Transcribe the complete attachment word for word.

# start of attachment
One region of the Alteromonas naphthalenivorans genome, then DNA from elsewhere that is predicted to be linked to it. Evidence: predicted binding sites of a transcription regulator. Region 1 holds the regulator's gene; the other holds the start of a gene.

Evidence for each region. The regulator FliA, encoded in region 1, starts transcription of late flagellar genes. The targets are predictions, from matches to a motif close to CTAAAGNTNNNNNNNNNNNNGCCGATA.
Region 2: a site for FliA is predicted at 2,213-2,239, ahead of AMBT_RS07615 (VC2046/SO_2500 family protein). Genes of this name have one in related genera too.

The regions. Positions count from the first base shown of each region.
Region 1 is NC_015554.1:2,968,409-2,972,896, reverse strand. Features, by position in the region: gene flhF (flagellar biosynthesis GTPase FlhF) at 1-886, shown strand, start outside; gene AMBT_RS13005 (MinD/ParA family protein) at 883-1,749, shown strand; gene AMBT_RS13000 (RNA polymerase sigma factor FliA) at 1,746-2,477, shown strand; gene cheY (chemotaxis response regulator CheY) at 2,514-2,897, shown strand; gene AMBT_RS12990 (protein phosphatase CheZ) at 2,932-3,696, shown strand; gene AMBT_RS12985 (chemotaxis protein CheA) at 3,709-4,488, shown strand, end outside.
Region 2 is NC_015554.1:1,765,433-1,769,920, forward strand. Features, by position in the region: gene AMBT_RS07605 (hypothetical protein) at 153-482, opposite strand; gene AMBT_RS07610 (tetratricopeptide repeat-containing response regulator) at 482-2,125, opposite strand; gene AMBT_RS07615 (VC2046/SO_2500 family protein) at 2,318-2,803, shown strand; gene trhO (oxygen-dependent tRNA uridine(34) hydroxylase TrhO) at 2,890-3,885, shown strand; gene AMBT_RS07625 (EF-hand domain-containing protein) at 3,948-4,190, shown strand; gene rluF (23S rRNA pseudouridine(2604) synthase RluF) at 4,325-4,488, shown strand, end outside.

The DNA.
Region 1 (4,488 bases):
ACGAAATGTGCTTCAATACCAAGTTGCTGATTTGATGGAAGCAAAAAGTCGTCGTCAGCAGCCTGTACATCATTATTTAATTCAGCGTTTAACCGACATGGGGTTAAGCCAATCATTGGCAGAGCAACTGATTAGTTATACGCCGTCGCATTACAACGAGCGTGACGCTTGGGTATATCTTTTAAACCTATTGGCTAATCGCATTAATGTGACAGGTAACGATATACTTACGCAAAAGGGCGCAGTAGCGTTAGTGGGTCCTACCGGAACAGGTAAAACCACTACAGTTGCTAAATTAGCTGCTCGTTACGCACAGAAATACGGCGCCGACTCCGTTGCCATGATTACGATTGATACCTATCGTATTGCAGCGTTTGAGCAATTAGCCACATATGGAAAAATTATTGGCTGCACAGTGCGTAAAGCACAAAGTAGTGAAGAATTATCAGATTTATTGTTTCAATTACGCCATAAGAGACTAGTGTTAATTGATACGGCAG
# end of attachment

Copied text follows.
One region of the Alteromonas naphthalenivorans genome, then DNA from elsewhere that is predicted to be linked to it. Evidence: predicted binding sites of a transcription regulator. Region 1 holds the regulator's gene; the other holds the start of a gene.

Evidence for each region. The regulator FliA, encoded in region 1, starts transcription of late flagellar genes. The targets are predictions, from matches to a motif close to CTAAAGNTNNNNNNNNNNNNGCCGATA.
Region 2: a site for FliA is predicted at 2,213-2,239, ahead of AMBT_RS07615 (VC2046/SO_2500 family protein). Genes of this name have one in related genera too.

The regions. Positions count from the first base shown of each region.
Region 1 is NC_015554.1:2,968,409-2,972,896, reverse strand. Features, by position in the region: gene flhF (flagellar biosynthesis GTPase FlhF) at 1-886, shown strand, start outside; gene AMBT_RS13005 (MinD/ParA family protein) at 883-1,749, shown strand; gene AMBT_RS13000 (RNA polymerase sigma factor FliA) at 1,746-2,477, shown strand; gene cheY (chemotaxis response regulator CheY) at 2,514-2,897, shown strand; gene AMBT_RS12990 (protein phosphatase CheZ) at 2,932-3,696, shown strand; gene AMBT_RS12985 (chemotaxis protein CheA) at 3,709-4,488, shown strand, end outside.
Region 2 is NC_015554.1:1,765,433-1,769,920, forward strand. Features, by position in the region: gene AMBT_RS07605 (hypothetical protein) at 153-482, opposite strand; gene AMBT_RS07610 (tetratricopeptide repeat-containing response regulator) at 482-2,125, opposite strand; gene AMBT_RS07615 (VC2046/SO_2500 family protein) at 2,318-2,803, shown strand; gene trhO (oxygen-dependent tRNA uridine(34) hydroxylase TrhO) at 2,890-3,885, shown strand; gene AMBT_RS07625 (EF-hand domain-containing protein) at 3,948-4,190, shown strand; gene rluF (23S rRNA pseudouridine(2604) synthase RluF) at 4,325-4,488, shown strand, end outside.

The DNA.
Region 1 (4,488 bases):
ACGAAATGTGCTTCAATACCAAGTTGCTGATTTGATGGAAGCAAAAAGTCGTCGTCAGCAGCCTGTACATCATTATTTAATTCAGCGTTTAACCGACATGGGGTTAAGCCAATCATTGGCAGAGCAACTGATTAGTTATACGCCGTCGCATTACAACGAGCGTGACGCTTGGGTATATCTTTTAAACCTATTGGCTAATCGCATTAATGTGACAGGTAACGATATACTTACGCAAAAGGGCGCAGTAGCGTTAGTGGGTCCTACCGGAACAGGTAAAACCACTACAGTTGCTAAATTAGCTGCTCGTTACGCACAGAAATACGGCGCCGACTCCGTTGCCATGATTACGATTGATACCTATCGTATTGCAGCGTTTGAGCAATTAGCCACATATGGAAAAATTATTGGCTGCACAGTGCGTAAAGCACAAAGTAGTGAAGAATTATCAGATTTATTGTTTCAATTACGCCATAAGAGACTAGTGTTAATTGATACGGCAG